Stimulation of Colonic Lamina Propia Mononuclear Cells With LPS and TAK-242 In Vitro

Lamina propia mononuclear cells (LPMCs) were isolated from the colon of naïve BALB/c mice and stained with antibodies against CD45 (clone 30-F11, BioLegend). CD45+ cell populations were sorted from the LPMCs using a FACSAria II cell sorter (BD Biosciences). CD45+ LPMCs were further seeded at 2x105 cells in 200 µl of IMDMc medium in 96-well plates and stimulated with 1 µg/ml lipopolysaccharide (LPS, Sigma-Aldrich) in the presence or absence of 1 µM TAK-242. After 18 h, cell culture supernatants were collected to determine cytokine secretion via Luminex technology and resident cells were analyzed for TLR4 expression by flow cytometry.

CT26 Culture and Cell Growth

The murine colon carcinoma cell line CT26 was obtained from the American Type Culture Collection (ATCC). CT26 cells were maintained in IMDMc culture medium in a humidified 5% CO2 atmosphere at 37°C. Before culture for growth analysis, cells were passaged twice. Afterwards, CT26 cells were analyzed for TLR4 expression by flow cytometry and then seeded at 1 x 104 or 1 x 105 cells in 1 ml of IMDMc medium in 6-well plates as triplicates. Cells were cultured in the presence or absence of 1 µM TAK-242 or an antibiotic cocktail (Abx, including 1 mg/ml vancomycin, neomycin, ampicillin and metronidazole). After 24 h, 48 h, and 72 h the amount of viable CT26 cells per well was determined.

Quantification of Gene Expression by Real-Time PCR

Total RNA was extracted from colonic biopsies using the RNeasy Fibrous Tissue Mini Kit (Qiagen, Hilden, Germany). RNA was reversely transcribed into cDNA by using M-MLV reverse transcriptase (Promega, Walldorf, Germany) and a mixture of oligo(dT) and random hexamer primers (Invitrogen/ThermoFisher Scientific). Quantitative real-time PCR analysis were performed with the Fast SYBR Green Master Mix (ThermoFisher Scientific) and primers specific for Tlr4 (Fwd: 5’-TGC TGG GGC TCA TTC ACT CAC-3’; Rev: 5’-ACA CTC AGA CTC GGC ACT TAG CAC-3’). Quantitative real-time PCR reactions were run on an ABI PRISM Sequence Detection System (Applied Biosystems/ThermoFisher Scientific). Relative gene expression levels were calculated with included standard curves for each gene and further normalization to the housekeeping gene Rps9 (Fwd: 5’-CTG GAC GAG GGC AAG ATG AAG C-3’; Rev: 5’-TGA CGT TGG CGG ATG AGC ACA-3’).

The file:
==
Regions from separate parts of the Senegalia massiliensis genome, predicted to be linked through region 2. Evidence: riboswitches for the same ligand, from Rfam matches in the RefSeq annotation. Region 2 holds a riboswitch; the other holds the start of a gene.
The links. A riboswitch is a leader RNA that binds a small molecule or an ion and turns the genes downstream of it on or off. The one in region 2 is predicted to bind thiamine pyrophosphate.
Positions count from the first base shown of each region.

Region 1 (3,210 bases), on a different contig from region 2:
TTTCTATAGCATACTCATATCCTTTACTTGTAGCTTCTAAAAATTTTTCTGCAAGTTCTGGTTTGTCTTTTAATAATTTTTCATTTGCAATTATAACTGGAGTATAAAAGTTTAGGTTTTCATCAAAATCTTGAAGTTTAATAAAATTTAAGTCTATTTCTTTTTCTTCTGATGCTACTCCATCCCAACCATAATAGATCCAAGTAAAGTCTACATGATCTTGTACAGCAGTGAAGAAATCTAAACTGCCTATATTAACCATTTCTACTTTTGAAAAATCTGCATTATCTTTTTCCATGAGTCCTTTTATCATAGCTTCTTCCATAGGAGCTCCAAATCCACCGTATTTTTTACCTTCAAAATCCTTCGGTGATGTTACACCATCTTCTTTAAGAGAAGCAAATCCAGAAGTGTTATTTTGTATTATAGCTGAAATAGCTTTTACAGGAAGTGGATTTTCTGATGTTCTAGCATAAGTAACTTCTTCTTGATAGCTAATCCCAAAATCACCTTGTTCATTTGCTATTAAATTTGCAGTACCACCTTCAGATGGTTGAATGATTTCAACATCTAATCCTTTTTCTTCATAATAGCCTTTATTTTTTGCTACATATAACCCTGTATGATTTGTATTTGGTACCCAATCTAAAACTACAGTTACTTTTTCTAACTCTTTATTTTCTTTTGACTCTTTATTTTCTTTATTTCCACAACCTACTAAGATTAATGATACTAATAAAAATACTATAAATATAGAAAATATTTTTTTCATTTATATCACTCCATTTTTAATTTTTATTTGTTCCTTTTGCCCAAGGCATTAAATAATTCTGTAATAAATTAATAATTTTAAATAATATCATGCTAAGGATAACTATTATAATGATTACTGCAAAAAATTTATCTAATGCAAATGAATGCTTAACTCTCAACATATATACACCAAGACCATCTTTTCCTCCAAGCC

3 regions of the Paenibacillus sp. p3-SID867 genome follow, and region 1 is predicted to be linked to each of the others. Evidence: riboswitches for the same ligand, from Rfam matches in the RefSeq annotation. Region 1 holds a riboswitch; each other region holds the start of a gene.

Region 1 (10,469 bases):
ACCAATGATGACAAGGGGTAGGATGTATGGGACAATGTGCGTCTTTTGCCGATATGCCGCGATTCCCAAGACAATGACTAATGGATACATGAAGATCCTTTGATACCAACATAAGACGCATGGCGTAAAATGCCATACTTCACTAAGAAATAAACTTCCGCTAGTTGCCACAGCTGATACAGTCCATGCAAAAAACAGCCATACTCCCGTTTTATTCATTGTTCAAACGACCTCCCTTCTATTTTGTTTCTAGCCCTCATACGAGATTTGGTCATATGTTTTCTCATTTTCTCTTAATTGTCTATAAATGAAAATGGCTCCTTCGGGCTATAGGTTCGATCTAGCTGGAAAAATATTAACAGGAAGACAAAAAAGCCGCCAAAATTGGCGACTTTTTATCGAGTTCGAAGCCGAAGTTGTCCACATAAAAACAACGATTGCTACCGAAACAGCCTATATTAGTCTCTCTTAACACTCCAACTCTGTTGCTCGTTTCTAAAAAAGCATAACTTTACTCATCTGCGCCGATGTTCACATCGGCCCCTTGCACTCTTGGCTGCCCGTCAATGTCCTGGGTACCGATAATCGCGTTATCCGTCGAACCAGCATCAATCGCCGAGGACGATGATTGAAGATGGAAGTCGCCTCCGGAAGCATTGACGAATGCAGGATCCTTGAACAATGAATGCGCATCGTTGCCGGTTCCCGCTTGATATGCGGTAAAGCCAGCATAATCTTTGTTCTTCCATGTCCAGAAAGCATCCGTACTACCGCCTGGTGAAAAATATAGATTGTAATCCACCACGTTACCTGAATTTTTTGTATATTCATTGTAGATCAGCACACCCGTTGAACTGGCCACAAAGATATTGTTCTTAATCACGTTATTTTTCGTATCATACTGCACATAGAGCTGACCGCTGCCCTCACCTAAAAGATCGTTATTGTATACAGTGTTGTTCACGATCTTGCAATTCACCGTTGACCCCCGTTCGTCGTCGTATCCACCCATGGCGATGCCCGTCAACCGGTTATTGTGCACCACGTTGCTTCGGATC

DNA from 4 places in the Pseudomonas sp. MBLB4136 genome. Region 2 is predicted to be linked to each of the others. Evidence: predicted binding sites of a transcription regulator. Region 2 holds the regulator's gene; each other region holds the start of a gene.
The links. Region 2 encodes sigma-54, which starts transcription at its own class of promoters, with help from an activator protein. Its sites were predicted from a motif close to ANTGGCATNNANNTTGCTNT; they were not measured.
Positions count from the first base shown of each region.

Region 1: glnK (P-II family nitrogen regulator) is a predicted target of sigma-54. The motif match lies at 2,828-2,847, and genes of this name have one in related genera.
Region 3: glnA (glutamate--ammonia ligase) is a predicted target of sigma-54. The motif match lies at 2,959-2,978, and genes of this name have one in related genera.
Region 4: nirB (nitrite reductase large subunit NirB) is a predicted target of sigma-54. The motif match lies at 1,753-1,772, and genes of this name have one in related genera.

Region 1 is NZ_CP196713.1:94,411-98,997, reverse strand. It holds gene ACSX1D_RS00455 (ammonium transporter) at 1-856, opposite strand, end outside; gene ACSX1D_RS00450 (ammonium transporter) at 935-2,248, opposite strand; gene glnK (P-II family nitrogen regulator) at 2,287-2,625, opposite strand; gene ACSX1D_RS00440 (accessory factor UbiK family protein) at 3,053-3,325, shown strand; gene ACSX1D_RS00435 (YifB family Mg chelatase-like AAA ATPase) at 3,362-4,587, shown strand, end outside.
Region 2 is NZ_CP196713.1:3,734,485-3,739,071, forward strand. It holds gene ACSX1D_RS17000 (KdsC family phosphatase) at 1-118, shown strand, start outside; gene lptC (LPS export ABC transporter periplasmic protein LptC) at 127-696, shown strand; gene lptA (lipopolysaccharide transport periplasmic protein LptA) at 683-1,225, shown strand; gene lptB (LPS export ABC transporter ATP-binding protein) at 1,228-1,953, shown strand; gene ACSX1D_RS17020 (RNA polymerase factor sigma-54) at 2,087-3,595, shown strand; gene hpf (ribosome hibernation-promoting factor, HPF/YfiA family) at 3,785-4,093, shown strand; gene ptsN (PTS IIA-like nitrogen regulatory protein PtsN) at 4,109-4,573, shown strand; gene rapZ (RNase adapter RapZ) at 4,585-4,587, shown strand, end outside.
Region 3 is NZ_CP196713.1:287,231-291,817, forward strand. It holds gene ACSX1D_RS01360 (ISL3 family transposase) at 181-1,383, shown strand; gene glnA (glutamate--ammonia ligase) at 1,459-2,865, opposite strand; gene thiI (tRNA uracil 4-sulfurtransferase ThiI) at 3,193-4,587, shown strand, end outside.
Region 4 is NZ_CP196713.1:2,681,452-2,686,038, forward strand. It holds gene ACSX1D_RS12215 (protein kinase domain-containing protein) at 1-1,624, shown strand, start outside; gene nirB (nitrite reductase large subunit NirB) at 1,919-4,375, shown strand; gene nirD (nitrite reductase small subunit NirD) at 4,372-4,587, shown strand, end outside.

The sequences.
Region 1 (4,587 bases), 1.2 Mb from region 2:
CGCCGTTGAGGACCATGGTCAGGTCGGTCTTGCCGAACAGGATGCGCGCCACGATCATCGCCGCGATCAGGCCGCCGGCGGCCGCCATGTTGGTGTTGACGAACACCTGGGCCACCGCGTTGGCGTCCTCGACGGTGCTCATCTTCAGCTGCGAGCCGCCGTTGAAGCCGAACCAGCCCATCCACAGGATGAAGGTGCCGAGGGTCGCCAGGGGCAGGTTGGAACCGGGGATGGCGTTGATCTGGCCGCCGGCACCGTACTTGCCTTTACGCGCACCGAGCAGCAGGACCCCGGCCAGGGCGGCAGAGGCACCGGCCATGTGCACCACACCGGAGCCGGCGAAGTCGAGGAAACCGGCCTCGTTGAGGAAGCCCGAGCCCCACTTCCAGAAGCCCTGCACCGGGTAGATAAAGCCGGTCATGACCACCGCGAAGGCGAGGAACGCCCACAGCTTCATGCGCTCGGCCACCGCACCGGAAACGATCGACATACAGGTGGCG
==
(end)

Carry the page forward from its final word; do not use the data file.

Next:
Antibodies and Flow Cytometry

Cells isolated from the colon were incubated with fluorochrome-labeled antibodies against CD4 (RM4-4), Ly6G (1A8), Siglec-F (E50-2440) (all BD Biosciences, Heidelberg, Germany), CD8 (53-6.7), CD19 (1D3), CD45 (30-F11), CD49b (DX5), TLR4 (SA15-21), CD11c (HL3) (all BioLegend, San Diego, CA), CD11b (M1/70), F4/80 (BM8), EpCAM (G8.8) and Foxp3 (FJK-16s) (all eBioscience/ThermoFisher Scientific, Langenselbold, Germany). Dead cells were stained with the fixable viability dye eFluor 780 (ThermoFisher Scientific). Intracellular staining for Foxp3 was performed with the eBioscience™ Foxp3/Transcription Factor Staining Buffer Set (ThermoFisher Scientific) according to the manufacturer’s protocol. Stained cells were analyzed using a FACS LSRII and DIVA Software (BD Biosciences).

Statistical Analysis